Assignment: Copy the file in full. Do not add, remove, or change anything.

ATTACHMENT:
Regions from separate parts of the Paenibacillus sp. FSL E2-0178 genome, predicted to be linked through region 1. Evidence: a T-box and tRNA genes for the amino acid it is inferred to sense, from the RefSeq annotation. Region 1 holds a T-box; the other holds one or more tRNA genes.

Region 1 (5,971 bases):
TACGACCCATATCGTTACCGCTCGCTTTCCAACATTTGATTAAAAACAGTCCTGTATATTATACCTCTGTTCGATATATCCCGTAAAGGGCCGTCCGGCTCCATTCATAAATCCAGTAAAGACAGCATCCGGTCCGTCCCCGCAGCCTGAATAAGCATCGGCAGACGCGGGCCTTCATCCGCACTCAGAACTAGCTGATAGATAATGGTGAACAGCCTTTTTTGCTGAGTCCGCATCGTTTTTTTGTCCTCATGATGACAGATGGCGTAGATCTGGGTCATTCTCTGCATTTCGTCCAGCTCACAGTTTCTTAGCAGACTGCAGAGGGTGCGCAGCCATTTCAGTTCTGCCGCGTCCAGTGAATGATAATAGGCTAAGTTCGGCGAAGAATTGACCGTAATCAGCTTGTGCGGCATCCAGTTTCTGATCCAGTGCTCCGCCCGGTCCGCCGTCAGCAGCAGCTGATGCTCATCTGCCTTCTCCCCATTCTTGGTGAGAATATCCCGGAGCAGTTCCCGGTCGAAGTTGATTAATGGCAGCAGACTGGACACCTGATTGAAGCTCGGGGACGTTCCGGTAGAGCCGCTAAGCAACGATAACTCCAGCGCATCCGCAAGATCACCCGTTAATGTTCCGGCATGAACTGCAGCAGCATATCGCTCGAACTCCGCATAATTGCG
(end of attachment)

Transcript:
Regions from separate parts of the Paenibacillus sp. FSL E2-0178 genome, predicted to be linked through region 1. Evidence: a T-box and tRNA genes for the amino acid it is inferred to sense, from the RefSeq annotation. Region 1 holds a T-box; the other holds one or more tRNA genes.

Region 1 (5,971 bases):
TACGACCCATATCGTTACCGCTCGCTTTCCAACATTTGATTAAAAACAGTCCTGTATATTATACCTCTGTTCGATATATCCCGTAAAGGGCCGTCCGGCTCCATTCATAAATCCAGTAAAGACAGCATCCGGTCCGTCCCCGCAGCCTGAATAAGCATCGGCAGACGCGGGCCTTCATCCGCACTCAGAACTAGCTGATAGATAATGGTGAACAGCCTTTTTTGCTGAGTCCGCATCGTTTTTTTGTCCTCATGATGACAGATGGCGTAGATCTGGGTCATTCTCTGCATTTCGTCCAGCTCACAGTTTCTTAGCAGACTGCAGAGGGTGCGCAGCCATTTCAGTTCTGCCGCGTCCAGTGAATGATAATAGGCTAAGTTCGGCGAAGAATTGACCGTAATCAGCTTGTGCGGCATCCAGTTTCTGATCCAGTGCTCCGCCCGGTCCGCCGTCAGCAGCAGCTGATGCTCATCTGCCTTCTCCCCATTCTTGGTGAGAATATCCCGGAGCAGTTCCCGGTCGAAGTTGATTAATGGCAGCAGACTGGACACCTGATTGAAGCTCGGGGACGTTCCGGTAGAGCCGCTAAGCAACGATAACTCCAGCGCATCCGCAAGATCACCCGTTAATGTTCCGGCATGAACTGCAGCAGCATATCGCTCGAACTCCGCATAATTGCG